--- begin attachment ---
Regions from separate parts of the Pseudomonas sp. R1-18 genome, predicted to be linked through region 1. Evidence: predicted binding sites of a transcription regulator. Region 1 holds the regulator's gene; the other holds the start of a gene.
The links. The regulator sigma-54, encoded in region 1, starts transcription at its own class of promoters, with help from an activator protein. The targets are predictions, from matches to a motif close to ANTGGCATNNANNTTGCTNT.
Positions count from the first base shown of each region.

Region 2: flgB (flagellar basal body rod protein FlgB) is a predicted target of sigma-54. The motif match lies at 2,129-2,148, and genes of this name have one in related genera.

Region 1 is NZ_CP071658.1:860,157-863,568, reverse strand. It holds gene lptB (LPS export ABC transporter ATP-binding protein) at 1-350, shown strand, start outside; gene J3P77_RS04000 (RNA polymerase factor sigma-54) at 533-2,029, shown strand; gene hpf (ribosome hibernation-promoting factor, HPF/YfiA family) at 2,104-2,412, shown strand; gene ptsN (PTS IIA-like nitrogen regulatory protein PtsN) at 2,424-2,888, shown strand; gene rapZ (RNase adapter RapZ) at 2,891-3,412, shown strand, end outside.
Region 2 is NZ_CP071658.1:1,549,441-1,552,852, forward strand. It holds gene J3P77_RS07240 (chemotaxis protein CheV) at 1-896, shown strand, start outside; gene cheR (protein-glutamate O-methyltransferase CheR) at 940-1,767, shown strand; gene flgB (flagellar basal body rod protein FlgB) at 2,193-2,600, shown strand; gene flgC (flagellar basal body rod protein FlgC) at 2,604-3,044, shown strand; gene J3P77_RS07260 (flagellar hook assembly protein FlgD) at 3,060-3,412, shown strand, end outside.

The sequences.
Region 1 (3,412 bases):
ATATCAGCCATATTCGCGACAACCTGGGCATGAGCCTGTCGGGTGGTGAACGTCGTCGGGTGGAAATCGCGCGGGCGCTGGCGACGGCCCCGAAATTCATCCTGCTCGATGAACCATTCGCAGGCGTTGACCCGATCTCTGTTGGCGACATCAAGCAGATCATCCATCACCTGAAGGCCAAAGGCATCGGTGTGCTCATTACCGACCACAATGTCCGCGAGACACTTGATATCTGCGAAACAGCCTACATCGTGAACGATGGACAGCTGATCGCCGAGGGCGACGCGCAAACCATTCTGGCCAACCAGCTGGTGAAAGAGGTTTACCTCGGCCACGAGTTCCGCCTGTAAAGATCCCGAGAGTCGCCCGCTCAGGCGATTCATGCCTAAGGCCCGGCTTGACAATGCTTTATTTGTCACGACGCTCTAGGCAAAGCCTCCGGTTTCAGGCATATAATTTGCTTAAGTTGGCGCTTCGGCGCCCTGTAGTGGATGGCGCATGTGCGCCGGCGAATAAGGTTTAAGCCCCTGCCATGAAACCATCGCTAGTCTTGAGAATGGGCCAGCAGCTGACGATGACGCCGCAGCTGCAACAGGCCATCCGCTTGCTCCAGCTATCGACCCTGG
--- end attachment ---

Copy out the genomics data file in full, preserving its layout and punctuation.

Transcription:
Regions from separate parts of the Pseudomonas sp. R1-18 genome, predicted to be linked through region 1. Evidence: predicted binding sites of a transcription regulator. Region 1 holds the regulator's gene; the other holds the start of a gene.
The links. The regulator sigma-54, encoded in region 1, starts transcription at its own class of promoters, with help from an activator protein. The targets are predictions, from matches to a motif close to ANTGGCATNNANNTTGCTNT.
Positions count from the first base shown of each region.

Region 2: flgB (flagellar basal body rod protein FlgB) is a predicted target of sigma-54. The motif match lies at 2,129-2,148, and genes of this name have one in related genera.

Region 1 is NZ_CP071658.1:860,157-863,568, reverse strand. It holds gene lptB (LPS export ABC transporter ATP-binding protein) at 1-350, shown strand, start outside; gene J3P77_RS04000 (RNA polymerase factor sigma-54) at 533-2,029, shown strand; gene hpf (ribosome hibernation-promoting factor, HPF/YfiA family) at 2,104-2,412, shown strand; gene ptsN (PTS IIA-like nitrogen regulatory protein PtsN) at 2,424-2,888, shown strand; gene rapZ (RNase adapter RapZ) at 2,891-3,412, shown strand, end outside.
Region 2 is NZ_CP071658.1:1,549,441-1,552,852, forward strand. It holds gene J3P77_RS07240 (chemotaxis protein CheV) at 1-896, shown strand, start outside; gene cheR (protein-glutamate O-methyltransferase CheR) at 940-1,767, shown strand; gene flgB (flagellar basal body rod protein FlgB) at 2,193-2,600, shown strand; gene flgC (flagellar basal body rod protein FlgC) at 2,604-3,044, shown strand; gene J3P77_RS07260 (flagellar hook assembly protein FlgD) at 3,060-3,412, shown strand, end outside.

The sequences.
Region 1 (3,412 bases):
ATATCAGCCATATTCGCGACAACCTGGGCATGAGCCTGTCGGGTGGTGAACGTCGTCGGGTGGAAATCGCGCGGGCGCTGGCGACGGCCCCGAAATTCATCCTGCTCGATGAACCATTCGCAGGCGTTGACCCGATCTCTGTTGGCGACATCAAGCAGATCATCCATCACCTGAAGGCCAAAGGCATCGGTGTGCTCATTACCGACCACAATGTCCGCGAGACACTTGATATCTGCGAAACAGCCTACATCGTGAACGATGGACAGCTGATCGCCGAGGGCGACGCGCAAACCATTCTGGCCAACCAGCTGGTGAAAGAGGTTTACCTCGGCCACGAGTTCCGCCTGTAAAGATCCCGAGAGTCGCCCGCTCAGGCGATTCATGCCTAAGGCCCGGCTTGACAATGCTTTATTTGTCACGACGCTCTAGGCAAAGCCTCCGGTTTCAGGCATATAATTTGCTTAAGTTGGCGCTTCGGCGCCCTGTAGTGGATGGCGCATGTGCGCCGGCGAATAAGGTTTAAGCCCCTGCCATGAAACCATCGCTAGTCTTGAGAATGGGCCAGCAGCTGACGATGACGCCGCAGCTGCAACAGGCCATCCGCTTGCTCCAGCTATCGACCCTGG